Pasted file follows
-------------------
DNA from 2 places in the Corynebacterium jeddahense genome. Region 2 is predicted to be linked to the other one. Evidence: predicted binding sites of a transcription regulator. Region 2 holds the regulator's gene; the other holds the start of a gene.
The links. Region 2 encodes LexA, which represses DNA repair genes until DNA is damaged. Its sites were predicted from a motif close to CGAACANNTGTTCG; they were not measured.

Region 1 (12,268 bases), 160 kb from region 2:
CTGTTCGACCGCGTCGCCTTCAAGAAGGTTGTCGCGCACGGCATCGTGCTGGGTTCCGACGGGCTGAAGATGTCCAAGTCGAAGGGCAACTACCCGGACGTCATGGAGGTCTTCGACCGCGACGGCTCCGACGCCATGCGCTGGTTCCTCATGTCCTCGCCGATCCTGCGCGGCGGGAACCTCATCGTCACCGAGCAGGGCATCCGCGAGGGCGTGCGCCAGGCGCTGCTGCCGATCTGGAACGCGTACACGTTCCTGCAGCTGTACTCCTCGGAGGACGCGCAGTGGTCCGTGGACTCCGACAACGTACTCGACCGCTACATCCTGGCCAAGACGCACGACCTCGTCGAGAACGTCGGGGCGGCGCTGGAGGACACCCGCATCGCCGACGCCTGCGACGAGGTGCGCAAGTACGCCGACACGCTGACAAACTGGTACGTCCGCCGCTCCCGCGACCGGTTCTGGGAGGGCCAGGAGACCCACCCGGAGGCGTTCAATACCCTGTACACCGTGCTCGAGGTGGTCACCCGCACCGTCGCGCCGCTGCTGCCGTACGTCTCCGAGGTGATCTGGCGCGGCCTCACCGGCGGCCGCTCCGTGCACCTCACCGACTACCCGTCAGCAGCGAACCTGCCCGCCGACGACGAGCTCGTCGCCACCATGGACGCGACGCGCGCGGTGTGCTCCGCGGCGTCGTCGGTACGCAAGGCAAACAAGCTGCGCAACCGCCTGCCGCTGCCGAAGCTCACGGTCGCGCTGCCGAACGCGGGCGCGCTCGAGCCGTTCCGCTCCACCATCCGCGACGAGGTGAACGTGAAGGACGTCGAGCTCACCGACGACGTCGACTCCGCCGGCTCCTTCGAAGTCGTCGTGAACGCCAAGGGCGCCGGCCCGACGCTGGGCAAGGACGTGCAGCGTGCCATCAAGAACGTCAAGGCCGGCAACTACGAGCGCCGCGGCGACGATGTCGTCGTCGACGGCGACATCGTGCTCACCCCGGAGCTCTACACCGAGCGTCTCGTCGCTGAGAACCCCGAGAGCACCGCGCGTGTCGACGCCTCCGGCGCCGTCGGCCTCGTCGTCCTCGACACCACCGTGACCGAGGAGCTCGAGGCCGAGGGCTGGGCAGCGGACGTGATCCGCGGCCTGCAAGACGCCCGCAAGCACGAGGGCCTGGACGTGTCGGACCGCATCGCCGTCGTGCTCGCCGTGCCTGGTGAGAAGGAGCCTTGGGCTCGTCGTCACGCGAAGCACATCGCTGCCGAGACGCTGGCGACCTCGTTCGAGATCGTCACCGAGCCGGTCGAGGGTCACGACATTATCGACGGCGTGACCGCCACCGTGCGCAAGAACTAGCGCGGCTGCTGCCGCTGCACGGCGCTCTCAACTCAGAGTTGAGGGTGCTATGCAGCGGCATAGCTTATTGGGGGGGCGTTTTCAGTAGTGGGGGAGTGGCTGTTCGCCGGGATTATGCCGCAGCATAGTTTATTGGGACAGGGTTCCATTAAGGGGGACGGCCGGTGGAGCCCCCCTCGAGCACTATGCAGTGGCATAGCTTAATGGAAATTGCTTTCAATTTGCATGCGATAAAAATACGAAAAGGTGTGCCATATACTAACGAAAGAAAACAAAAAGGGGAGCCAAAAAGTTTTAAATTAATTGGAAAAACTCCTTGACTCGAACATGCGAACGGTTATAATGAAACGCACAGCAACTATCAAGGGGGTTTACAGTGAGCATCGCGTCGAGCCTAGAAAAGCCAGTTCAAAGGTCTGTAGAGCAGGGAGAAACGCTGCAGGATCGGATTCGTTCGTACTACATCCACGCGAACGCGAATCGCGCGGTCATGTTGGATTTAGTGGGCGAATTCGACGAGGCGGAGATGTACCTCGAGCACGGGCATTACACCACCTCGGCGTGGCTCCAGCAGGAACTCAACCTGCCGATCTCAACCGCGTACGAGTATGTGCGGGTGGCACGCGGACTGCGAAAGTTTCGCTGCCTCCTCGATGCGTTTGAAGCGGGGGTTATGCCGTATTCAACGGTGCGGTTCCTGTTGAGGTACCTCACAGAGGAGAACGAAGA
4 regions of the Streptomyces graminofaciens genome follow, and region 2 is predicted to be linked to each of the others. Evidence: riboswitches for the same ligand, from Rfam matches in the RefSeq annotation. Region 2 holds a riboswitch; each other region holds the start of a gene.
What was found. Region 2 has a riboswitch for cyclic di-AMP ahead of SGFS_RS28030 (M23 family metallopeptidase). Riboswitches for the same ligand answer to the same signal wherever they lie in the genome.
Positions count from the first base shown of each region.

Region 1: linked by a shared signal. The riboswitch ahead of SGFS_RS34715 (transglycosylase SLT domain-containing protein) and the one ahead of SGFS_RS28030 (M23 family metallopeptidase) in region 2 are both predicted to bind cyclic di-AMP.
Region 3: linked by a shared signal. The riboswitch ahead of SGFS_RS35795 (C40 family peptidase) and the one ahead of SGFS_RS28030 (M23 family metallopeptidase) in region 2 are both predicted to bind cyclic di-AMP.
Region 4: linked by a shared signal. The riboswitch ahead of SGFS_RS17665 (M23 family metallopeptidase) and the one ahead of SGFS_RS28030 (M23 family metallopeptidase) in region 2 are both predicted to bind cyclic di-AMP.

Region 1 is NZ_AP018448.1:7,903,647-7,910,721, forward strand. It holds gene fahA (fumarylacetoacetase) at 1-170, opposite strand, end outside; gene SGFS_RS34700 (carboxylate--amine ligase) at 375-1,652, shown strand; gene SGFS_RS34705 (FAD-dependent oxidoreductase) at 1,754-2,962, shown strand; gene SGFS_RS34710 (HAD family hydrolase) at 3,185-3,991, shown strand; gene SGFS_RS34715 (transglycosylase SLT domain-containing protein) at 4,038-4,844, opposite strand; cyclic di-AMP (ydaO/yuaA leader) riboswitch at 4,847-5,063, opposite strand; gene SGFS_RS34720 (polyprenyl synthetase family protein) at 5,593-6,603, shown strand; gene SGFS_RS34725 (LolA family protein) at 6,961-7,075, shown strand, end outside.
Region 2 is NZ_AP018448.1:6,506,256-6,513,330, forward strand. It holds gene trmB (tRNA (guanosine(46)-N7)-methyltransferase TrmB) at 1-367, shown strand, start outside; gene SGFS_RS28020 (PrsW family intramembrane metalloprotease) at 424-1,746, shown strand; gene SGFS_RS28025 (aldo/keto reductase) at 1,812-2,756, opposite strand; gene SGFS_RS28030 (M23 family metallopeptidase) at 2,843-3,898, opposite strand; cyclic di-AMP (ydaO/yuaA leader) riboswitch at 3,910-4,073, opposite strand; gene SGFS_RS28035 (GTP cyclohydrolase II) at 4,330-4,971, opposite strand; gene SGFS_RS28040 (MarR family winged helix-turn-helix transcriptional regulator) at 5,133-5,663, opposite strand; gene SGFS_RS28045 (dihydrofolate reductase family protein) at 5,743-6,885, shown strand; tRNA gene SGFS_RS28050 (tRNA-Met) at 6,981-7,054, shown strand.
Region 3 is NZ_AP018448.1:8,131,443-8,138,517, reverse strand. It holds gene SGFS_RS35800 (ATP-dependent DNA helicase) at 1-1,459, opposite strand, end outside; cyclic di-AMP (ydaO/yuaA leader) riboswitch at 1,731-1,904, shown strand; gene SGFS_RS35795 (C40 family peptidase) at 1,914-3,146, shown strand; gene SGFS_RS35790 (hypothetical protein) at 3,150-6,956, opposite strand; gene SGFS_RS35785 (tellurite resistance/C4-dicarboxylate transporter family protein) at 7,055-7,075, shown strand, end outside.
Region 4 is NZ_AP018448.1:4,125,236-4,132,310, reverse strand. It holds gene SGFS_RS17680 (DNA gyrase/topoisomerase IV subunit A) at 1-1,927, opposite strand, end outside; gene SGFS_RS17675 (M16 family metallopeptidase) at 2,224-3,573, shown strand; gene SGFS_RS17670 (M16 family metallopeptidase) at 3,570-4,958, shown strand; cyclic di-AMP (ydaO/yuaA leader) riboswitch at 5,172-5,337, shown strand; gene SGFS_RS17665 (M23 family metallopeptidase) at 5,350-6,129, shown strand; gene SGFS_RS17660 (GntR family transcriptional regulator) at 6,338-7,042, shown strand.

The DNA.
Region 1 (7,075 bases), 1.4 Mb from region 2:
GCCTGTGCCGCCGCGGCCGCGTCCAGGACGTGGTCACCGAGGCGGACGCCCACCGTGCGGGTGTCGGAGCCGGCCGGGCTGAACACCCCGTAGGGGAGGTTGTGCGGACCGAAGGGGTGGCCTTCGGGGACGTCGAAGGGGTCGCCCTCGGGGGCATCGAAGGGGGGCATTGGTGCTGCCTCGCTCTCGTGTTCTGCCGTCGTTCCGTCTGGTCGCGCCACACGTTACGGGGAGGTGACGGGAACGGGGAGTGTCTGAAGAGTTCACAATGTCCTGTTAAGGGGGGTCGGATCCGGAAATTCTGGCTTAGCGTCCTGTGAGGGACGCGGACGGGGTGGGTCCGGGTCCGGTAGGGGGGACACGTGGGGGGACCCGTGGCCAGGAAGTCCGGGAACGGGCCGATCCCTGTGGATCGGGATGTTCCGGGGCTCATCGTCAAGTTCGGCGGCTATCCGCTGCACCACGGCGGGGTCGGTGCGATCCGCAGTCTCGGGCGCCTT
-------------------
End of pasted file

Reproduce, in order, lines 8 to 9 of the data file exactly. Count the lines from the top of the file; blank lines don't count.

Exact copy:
Region 1: linked by a shared signal. The riboswitch ahead of SGFS_RS34715 (transglycosylase SLT domain-containing protein) and the one ahead of SGFS_RS28030 (M23 family metallopeptidase) in region 2 are both predicted to bind cyclic di-AMP.
Region 3: linked by a shared signal. The riboswitch ahead of SGFS_RS35795 (C40 family peptidase) and the one ahead of SGFS_RS28030 (M23 family metallopeptidase) in region 2 are both predicted to bind cyclic di-AMP.